This 1985 book by Walter A. McDougall is a real eye opener, especially if all you know about the early space program is the famous excerpt from John F. Kennedy’s speech laying out the “end of the decade” target for landing humans on the moon.
It starts much earlier than that, really with the beginning of the 20th century. Most revealing is the recounting of the post World War II race by the U.S.A. and the U.S.S.R. for missile dominance. The chapter on the first satellite launches is very interesting and shows how close the U.S. had been to actually being the first to orbit a satellite.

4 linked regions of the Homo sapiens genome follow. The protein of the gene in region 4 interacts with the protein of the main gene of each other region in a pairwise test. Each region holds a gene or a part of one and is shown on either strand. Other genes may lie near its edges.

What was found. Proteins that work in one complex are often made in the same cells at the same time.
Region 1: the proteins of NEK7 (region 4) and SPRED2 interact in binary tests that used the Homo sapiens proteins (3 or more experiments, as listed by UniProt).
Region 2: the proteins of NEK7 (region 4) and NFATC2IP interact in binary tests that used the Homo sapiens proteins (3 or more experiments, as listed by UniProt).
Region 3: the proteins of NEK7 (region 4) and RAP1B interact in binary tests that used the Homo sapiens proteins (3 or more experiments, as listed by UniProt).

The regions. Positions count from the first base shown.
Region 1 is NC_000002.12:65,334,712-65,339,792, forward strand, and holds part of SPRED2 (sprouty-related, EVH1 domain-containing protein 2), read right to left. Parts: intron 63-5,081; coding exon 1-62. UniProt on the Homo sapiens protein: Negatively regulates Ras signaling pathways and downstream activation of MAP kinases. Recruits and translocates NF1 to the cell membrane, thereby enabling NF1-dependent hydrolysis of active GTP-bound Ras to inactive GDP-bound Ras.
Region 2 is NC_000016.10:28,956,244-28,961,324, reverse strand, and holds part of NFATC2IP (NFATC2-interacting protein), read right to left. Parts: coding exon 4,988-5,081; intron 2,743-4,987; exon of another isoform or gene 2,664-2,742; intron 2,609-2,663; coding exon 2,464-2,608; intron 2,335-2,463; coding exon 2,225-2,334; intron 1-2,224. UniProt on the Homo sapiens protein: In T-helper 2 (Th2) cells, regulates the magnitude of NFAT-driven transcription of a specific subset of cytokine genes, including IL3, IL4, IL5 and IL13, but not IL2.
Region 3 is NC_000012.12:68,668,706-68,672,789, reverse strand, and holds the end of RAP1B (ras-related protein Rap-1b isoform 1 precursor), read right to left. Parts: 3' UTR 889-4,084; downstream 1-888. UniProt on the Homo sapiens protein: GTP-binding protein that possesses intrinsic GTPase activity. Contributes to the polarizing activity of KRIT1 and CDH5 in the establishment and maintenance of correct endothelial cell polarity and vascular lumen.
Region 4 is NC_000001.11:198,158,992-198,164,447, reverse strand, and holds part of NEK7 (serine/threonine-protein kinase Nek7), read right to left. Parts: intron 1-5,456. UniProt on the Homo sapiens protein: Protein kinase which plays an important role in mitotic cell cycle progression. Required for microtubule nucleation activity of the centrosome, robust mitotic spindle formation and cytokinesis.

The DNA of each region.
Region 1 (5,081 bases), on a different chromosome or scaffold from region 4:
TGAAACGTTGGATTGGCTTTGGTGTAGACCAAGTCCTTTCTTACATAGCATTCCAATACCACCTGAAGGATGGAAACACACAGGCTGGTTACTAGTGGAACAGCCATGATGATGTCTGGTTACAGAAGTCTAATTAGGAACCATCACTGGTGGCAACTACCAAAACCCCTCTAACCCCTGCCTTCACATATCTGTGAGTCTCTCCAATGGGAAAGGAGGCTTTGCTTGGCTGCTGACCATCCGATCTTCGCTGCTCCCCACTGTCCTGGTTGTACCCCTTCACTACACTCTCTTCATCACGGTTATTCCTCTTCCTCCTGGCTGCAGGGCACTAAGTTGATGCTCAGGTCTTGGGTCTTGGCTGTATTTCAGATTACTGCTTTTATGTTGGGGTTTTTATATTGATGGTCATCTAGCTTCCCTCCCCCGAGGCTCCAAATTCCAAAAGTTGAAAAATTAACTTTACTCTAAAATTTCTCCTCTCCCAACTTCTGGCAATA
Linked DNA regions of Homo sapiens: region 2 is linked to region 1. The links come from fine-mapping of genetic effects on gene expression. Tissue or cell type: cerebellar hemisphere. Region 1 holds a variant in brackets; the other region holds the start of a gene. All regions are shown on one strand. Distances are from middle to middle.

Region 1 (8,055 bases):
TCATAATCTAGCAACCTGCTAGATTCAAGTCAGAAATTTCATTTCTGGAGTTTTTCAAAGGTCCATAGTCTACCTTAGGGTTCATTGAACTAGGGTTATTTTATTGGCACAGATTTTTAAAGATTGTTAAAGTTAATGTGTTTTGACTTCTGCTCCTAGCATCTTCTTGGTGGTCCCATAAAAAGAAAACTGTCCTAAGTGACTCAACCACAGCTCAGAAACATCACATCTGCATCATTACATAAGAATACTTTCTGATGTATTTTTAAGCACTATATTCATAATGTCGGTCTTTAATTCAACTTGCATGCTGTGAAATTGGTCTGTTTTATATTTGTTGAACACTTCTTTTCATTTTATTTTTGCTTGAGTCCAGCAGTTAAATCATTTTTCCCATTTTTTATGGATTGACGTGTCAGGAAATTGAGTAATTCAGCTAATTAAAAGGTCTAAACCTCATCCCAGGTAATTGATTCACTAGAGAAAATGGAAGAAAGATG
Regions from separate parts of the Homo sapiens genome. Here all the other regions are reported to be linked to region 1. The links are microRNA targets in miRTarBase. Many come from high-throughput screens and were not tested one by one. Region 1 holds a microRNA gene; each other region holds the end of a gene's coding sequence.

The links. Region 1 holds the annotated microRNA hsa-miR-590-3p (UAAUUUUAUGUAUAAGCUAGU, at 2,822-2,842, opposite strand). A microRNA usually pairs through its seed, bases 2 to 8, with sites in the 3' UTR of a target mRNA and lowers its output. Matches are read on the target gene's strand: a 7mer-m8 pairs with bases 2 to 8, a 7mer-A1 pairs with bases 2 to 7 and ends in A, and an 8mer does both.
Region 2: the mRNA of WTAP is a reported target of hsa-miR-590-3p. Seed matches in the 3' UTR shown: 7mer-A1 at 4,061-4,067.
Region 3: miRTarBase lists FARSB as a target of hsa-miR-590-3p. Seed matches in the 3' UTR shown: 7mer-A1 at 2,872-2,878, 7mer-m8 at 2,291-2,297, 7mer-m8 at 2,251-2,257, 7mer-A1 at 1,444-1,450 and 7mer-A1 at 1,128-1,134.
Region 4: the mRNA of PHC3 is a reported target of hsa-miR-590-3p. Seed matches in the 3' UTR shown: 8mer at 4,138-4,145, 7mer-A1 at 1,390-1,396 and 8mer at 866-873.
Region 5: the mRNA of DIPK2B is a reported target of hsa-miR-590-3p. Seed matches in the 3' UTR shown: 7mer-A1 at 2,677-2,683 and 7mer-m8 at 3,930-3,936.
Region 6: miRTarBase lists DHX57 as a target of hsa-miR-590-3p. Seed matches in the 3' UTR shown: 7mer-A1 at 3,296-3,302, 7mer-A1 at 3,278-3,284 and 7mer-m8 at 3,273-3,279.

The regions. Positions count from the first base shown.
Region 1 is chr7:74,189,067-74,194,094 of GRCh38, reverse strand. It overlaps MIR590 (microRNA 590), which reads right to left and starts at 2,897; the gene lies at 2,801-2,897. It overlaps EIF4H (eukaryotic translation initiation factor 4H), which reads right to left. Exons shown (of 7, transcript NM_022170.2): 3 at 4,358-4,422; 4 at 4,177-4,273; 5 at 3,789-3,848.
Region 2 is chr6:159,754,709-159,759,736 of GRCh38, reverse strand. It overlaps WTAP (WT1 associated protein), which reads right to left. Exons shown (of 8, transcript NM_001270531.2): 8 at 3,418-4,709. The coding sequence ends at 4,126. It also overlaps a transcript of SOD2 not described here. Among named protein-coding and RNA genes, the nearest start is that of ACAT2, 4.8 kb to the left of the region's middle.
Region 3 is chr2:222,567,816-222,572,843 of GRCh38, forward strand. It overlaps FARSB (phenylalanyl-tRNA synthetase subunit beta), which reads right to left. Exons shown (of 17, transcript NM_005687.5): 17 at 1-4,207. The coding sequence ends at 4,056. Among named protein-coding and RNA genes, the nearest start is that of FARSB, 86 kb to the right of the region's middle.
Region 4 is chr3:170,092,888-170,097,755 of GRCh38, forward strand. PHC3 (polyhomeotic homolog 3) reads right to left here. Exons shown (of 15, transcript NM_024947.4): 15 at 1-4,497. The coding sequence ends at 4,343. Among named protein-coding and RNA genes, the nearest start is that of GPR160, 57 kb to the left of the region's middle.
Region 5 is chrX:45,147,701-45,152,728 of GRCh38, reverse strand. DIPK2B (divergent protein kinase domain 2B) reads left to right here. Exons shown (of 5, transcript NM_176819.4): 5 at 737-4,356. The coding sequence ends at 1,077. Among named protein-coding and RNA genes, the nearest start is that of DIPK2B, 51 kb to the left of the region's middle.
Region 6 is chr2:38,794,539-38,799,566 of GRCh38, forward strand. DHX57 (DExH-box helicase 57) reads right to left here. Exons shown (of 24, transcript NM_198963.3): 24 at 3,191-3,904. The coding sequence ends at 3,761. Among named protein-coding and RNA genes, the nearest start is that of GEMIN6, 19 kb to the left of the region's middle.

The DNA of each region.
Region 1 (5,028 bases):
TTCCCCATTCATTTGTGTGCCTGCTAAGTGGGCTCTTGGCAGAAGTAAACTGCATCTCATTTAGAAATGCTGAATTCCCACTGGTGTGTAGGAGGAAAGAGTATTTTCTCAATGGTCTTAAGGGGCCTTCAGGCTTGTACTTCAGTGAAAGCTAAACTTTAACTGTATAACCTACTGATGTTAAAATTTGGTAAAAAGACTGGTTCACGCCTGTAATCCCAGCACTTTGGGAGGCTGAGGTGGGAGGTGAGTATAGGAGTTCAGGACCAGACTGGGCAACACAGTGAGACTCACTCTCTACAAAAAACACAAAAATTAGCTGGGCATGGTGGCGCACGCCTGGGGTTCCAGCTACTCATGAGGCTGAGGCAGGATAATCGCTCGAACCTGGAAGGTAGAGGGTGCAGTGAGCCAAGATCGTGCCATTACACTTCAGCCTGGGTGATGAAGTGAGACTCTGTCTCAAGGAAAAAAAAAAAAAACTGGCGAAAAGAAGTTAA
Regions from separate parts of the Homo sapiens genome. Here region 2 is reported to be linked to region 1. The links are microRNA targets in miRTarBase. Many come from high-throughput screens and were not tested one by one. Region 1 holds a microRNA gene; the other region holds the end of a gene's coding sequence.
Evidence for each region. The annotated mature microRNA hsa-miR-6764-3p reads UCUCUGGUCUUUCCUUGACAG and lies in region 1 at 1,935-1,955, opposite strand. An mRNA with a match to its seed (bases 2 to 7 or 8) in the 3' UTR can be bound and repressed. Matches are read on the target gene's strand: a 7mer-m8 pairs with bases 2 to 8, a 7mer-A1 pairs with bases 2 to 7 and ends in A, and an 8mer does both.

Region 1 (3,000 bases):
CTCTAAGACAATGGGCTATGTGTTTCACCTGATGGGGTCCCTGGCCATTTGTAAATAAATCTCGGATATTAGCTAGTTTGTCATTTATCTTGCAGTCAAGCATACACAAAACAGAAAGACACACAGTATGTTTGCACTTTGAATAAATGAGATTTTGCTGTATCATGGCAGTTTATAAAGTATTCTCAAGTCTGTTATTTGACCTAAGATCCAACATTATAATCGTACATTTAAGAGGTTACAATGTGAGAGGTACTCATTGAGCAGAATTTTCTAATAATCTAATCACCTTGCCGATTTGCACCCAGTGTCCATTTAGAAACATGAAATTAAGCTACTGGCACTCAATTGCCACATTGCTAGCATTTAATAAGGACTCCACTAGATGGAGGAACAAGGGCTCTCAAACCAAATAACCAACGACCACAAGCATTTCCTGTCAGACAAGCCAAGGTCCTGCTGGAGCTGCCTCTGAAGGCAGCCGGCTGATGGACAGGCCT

The subtitle is quite accurate; this is a political history, not a technological history. The ins and outs of the debates during the Eisenhower administration show how the foundations of NASA and the U.S. space program were forged. The role of Lyndon Johnson is detailed, as is Eisenhower’s very practical and pragmatic approach to promoting civilian control - and economy - over the U.S. space program.
This is a long book with over 552 pages. The interested reader can dive in at any point and be rewarded by learning something.
Copyright (c) 2004 by Dennis D. McDonald